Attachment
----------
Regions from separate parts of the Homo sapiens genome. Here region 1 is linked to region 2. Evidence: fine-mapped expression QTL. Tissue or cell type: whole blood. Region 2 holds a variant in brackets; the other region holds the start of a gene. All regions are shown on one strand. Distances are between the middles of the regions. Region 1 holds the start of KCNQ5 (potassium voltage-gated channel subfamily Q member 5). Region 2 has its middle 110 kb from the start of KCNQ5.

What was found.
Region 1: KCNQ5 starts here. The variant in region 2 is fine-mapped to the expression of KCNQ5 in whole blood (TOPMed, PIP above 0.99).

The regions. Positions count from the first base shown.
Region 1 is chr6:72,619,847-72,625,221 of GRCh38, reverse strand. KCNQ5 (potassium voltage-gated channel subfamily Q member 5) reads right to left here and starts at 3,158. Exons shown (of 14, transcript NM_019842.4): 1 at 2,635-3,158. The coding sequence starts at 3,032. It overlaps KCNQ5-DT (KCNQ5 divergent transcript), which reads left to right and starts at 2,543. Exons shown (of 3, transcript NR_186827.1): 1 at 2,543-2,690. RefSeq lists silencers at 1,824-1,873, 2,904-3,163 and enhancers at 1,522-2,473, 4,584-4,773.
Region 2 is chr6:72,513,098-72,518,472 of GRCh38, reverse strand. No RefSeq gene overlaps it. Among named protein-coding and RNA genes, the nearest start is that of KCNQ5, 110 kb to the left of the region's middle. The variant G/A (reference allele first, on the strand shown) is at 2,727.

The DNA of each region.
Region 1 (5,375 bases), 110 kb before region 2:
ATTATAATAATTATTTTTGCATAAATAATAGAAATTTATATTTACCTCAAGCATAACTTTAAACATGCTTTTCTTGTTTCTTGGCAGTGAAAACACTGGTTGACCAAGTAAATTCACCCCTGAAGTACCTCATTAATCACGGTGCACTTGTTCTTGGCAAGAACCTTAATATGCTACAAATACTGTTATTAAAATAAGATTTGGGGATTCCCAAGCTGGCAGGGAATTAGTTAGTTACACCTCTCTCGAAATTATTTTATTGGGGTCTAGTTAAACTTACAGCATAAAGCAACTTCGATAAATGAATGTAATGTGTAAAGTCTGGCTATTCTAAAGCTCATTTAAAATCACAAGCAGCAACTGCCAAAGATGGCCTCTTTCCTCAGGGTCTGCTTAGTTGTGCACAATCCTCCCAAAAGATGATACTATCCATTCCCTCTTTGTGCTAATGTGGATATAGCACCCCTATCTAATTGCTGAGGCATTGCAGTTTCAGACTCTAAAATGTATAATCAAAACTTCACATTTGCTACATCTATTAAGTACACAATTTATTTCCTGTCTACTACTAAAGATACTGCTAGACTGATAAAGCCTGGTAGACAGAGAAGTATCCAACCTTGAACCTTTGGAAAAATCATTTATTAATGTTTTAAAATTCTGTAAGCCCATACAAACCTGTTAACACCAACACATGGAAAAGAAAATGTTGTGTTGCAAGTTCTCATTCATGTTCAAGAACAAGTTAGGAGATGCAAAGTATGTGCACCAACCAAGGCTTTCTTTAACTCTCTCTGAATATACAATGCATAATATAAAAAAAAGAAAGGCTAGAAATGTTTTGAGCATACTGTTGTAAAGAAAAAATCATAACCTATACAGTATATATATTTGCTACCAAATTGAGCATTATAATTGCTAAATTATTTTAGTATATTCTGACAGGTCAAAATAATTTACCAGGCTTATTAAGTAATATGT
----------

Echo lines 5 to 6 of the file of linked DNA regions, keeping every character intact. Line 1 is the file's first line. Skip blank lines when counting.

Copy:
Region 1 is chr6:72,619,847-72,625,221 of GRCh38, reverse strand. KCNQ5 (potassium voltage-gated channel subfamily Q member 5) reads right to left here and starts at 3,158. Exons shown (of 14, transcript NM_019842.4): 1 at 2,635-3,158. The coding sequence starts at 3,032. It overlaps KCNQ5-DT (KCNQ5 divergent transcript), which reads left to right and starts at 2,543. Exons shown (of 3, transcript NR_186827.1): 1 at 2,543-2,690. RefSeq lists silencers at 1,824-1,873, 2,904-3,163 and enhancers at 1,522-2,473, 4,584-4,773.
Region 2 is chr6:72,513,098-72,518,472 of GRCh38, reverse strand. No RefSeq gene overlaps it. Among named protein-coding and RNA genes, the nearest start is that of KCNQ5, 110 kb to the left of the region's middle. The variant G/A (reference allele first, on the strand shown) is at 2,727.